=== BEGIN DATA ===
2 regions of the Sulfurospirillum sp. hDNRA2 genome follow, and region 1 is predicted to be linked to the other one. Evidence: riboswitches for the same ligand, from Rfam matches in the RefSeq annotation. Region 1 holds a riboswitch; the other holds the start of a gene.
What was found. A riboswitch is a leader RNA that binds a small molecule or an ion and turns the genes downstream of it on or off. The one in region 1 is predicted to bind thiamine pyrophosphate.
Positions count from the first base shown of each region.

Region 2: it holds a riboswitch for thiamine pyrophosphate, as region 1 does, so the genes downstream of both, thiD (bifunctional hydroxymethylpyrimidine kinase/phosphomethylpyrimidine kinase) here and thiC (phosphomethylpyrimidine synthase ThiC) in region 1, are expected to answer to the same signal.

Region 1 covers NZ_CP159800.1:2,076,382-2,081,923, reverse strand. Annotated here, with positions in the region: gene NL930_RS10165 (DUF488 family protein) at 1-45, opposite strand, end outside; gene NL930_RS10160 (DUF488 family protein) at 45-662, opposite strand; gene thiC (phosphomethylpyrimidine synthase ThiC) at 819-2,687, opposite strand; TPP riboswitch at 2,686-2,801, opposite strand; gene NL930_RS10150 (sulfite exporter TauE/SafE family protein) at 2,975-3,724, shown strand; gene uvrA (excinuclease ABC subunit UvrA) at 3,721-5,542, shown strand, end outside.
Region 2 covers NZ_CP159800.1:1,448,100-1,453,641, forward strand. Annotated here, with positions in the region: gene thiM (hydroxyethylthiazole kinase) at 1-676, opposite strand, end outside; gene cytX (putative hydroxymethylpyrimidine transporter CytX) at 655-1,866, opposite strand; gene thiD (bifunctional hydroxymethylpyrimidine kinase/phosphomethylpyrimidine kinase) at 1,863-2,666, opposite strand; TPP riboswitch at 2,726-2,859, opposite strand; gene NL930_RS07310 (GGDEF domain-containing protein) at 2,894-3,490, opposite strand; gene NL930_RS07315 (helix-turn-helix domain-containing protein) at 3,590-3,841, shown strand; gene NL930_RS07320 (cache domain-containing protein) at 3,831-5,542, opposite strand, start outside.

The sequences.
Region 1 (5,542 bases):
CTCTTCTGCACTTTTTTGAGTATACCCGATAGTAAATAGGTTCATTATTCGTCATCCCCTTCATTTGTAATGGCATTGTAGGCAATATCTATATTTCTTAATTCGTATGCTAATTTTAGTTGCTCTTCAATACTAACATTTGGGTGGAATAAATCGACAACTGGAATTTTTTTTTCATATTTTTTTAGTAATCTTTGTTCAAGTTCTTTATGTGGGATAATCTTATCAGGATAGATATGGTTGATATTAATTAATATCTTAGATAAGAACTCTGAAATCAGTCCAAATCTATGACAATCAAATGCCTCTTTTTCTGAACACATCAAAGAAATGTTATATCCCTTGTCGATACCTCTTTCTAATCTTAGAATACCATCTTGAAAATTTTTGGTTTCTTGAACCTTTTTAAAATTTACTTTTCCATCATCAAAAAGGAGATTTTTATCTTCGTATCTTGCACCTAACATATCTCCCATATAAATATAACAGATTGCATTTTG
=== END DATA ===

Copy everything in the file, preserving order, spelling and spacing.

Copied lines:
2 regions of the Sulfurospirillum sp. hDNRA2 genome follow, and region 1 is predicted to be linked to the other one. Evidence: riboswitches for the same ligand, from Rfam matches in the RefSeq annotation. Region 1 holds a riboswitch; the other holds the start of a gene.
What was found. A riboswitch is a leader RNA that binds a small molecule or an ion and turns the genes downstream of it on or off. The one in region 1 is predicted to bind thiamine pyrophosphate.
Positions count from the first base shown of each region.

Region 2: it holds a riboswitch for thiamine pyrophosphate, as region 1 does, so the genes downstream of both, thiD (bifunctional hydroxymethylpyrimidine kinase/phosphomethylpyrimidine kinase) here and thiC (phosphomethylpyrimidine synthase ThiC) in region 1, are expected to answer to the same signal.

Region 1 covers NZ_CP159800.1:2,076,382-2,081,923, reverse strand. Annotated here, with positions in the region: gene NL930_RS10165 (DUF488 family protein) at 1-45, opposite strand, end outside; gene NL930_RS10160 (DUF488 family protein) at 45-662, opposite strand; gene thiC (phosphomethylpyrimidine synthase ThiC) at 819-2,687, opposite strand; TPP riboswitch at 2,686-2,801, opposite strand; gene NL930_RS10150 (sulfite exporter TauE/SafE family protein) at 2,975-3,724, shown strand; gene uvrA (excinuclease ABC subunit UvrA) at 3,721-5,542, shown strand, end outside.
Region 2 covers NZ_CP159800.1:1,448,100-1,453,641, forward strand. Annotated here, with positions in the region: gene thiM (hydroxyethylthiazole kinase) at 1-676, opposite strand, end outside; gene cytX (putative hydroxymethylpyrimidine transporter CytX) at 655-1,866, opposite strand; gene thiD (bifunctional hydroxymethylpyrimidine kinase/phosphomethylpyrimidine kinase) at 1,863-2,666, opposite strand; TPP riboswitch at 2,726-2,859, opposite strand; gene NL930_RS07310 (GGDEF domain-containing protein) at 2,894-3,490, opposite strand; gene NL930_RS07315 (helix-turn-helix domain-containing protein) at 3,590-3,841, shown strand; gene NL930_RS07320 (cache domain-containing protein) at 3,831-5,542, opposite strand, start outside.

The sequences.
Region 1 (5,542 bases):
CTCTTCTGCACTTTTTTGAGTATACCCGATAGTAAATAGGTTCATTATTCGTCATCCCCTTCATTTGTAATGGCATTGTAGGCAATATCTATATTTCTTAATTCGTATGCTAATTTTAGTTGCTCTTCAATACTAACATTTGGGTGGAATAAATCGACAACTGGAATTTTTTTTTCATATTTTTTTAGTAATCTTTGTTCAAGTTCTTTATGTGGGATAATCTTATCAGGATAGATATGGTTGATATTAATTAATATCTTAGATAAGAACTCTGAAATCAGTCCAAATCTATGACAATCAAATGCCTCTTTTTCTGAACACATCAAAGAAATGTTATATCCCTTGTCGATACCTCTTTCTAATCTTAGAATACCATCTTGAAAATTTTTGGTTTCTTGAACCTTTTTAAAATTTACTTTTCCATCATCAAAAAGGAGATTTTTATCTTCGTATCTTGCACCTAACATATCTCCCATATAAATATAACAGATTGCATTTTG